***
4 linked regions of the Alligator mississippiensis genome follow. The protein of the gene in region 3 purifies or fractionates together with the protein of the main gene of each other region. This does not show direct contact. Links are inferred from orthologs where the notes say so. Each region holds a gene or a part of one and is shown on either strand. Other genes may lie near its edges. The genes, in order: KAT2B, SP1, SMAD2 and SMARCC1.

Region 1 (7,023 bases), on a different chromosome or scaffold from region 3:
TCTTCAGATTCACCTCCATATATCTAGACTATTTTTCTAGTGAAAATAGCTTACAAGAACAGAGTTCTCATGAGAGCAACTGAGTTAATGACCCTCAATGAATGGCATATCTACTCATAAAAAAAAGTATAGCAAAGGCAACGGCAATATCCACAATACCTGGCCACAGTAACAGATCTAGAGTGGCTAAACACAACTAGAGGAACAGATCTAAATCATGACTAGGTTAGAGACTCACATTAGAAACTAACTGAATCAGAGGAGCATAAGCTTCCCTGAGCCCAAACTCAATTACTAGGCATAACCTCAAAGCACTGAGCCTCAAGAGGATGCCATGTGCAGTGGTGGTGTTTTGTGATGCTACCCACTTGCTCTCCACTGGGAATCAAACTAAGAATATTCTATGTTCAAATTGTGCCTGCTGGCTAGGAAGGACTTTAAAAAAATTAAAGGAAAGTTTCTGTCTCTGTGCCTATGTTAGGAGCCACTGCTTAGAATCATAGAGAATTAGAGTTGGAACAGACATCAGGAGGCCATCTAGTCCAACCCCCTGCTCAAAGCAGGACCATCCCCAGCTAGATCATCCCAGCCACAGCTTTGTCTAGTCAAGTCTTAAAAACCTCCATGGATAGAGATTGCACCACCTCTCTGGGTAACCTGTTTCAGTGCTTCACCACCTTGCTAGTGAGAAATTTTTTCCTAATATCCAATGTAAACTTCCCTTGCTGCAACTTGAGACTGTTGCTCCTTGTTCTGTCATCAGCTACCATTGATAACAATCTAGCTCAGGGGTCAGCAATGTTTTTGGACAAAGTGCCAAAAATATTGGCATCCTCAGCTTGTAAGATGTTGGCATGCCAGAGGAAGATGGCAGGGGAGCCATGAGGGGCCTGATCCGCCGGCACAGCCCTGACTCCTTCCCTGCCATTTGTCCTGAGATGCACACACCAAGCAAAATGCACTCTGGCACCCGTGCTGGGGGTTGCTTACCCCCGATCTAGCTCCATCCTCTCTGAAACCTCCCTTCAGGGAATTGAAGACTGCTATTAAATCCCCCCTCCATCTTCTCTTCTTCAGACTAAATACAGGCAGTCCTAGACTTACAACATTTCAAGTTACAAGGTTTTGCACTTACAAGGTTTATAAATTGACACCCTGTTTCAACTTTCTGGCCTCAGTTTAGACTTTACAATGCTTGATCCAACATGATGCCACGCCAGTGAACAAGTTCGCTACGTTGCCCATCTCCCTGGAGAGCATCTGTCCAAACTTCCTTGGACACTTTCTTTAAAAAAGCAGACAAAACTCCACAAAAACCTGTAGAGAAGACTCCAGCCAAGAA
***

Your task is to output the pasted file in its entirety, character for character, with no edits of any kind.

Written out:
4 linked regions of the Alligator mississippiensis genome follow. The protein of the gene in region 3 purifies or fractionates together with the protein of the main gene of each other region. This does not show direct contact. Links are inferred from orthologs where the notes say so. Each region holds a gene or a part of one and is shown on either strand. Other genes may lie near its edges. The genes, in order: KAT2B, SP1, SMAD2 and SMARCC1.

Region 1 (7,023 bases), on a different chromosome or scaffold from region 3:
TCTTCAGATTCACCTCCATATATCTAGACTATTTTTCTAGTGAAAATAGCTTACAAGAACAGAGTTCTCATGAGAGCAACTGAGTTAATGACCCTCAATGAATGGCATATCTACTCATAAAAAAAAGTATAGCAAAGGCAACGGCAATATCCACAATACCTGGCCACAGTAACAGATCTAGAGTGGCTAAACACAACTAGAGGAACAGATCTAAATCATGACTAGGTTAGAGACTCACATTAGAAACTAACTGAATCAGAGGAGCATAAGCTTCCCTGAGCCCAAACTCAATTACTAGGCATAACCTCAAAGCACTGAGCCTCAAGAGGATGCCATGTGCAGTGGTGGTGTTTTGTGATGCTACCCACTTGCTCTCCACTGGGAATCAAACTAAGAATATTCTATGTTCAAATTGTGCCTGCTGGCTAGGAAGGACTTTAAAAAAATTAAAGGAAAGTTTCTGTCTCTGTGCCTATGTTAGGAGCCACTGCTTAGAATCATAGAGAATTAGAGTTGGAACAGACATCAGGAGGCCATCTAGTCCAACCCCCTGCTCAAAGCAGGACCATCCCCAGCTAGATCATCCCAGCCACAGCTTTGTCTAGTCAAGTCTTAAAAACCTCCATGGATAGAGATTGCACCACCTCTCTGGGTAACCTGTTTCAGTGCTTCACCACCTTGCTAGTGAGAAATTTTTTCCTAATATCCAATGTAAACTTCCCTTGCTGCAACTTGAGACTGTTGCTCCTTGTTCTGTCATCAGCTACCATTGATAACAATCTAGCTCAGGGGTCAGCAATGTTTTTGGACAAAGTGCCAAAAATATTGGCATCCTCAGCTTGTAAGATGTTGGCATGCCAGAGGAAGATGGCAGGGGAGCCATGAGGGGCCTGATCCGCCGGCACAGCCCTGACTCCTTCCCTGCCATTTGTCCTGAGATGCACACACCAAGCAAAATGCACTCTGGCACCCGTGCTGGGGGTTGCTTACCCCCGATCTAGCTCCATCCTCTCTGAAACCTCCCTTCAGGGAATTGAAGACTGCTATTAAATCCCCCCTCCATCTTCTCTTCTTCAGACTAAATACAGGCAGTCCTAGACTTACAACATTTCAAGTTACAAGGTTTTGCACTTACAAGGTTTATAAATTGACACCCTGTTTCAACTTTCTGGCCTCAGTTTAGACTTTACAATGCTTGATCCAACATGATGCCACGCCAGTGAACAAGTTCGCTACGTTGCCCATCTCCCTGGAGAGCATCTGTCCAAACTTCCTTGGACACTTTCTTTAAAAAAGCAGACAAAACTCCACAAAAACCTGTAGAGAAGACTCCAGCCAAGAA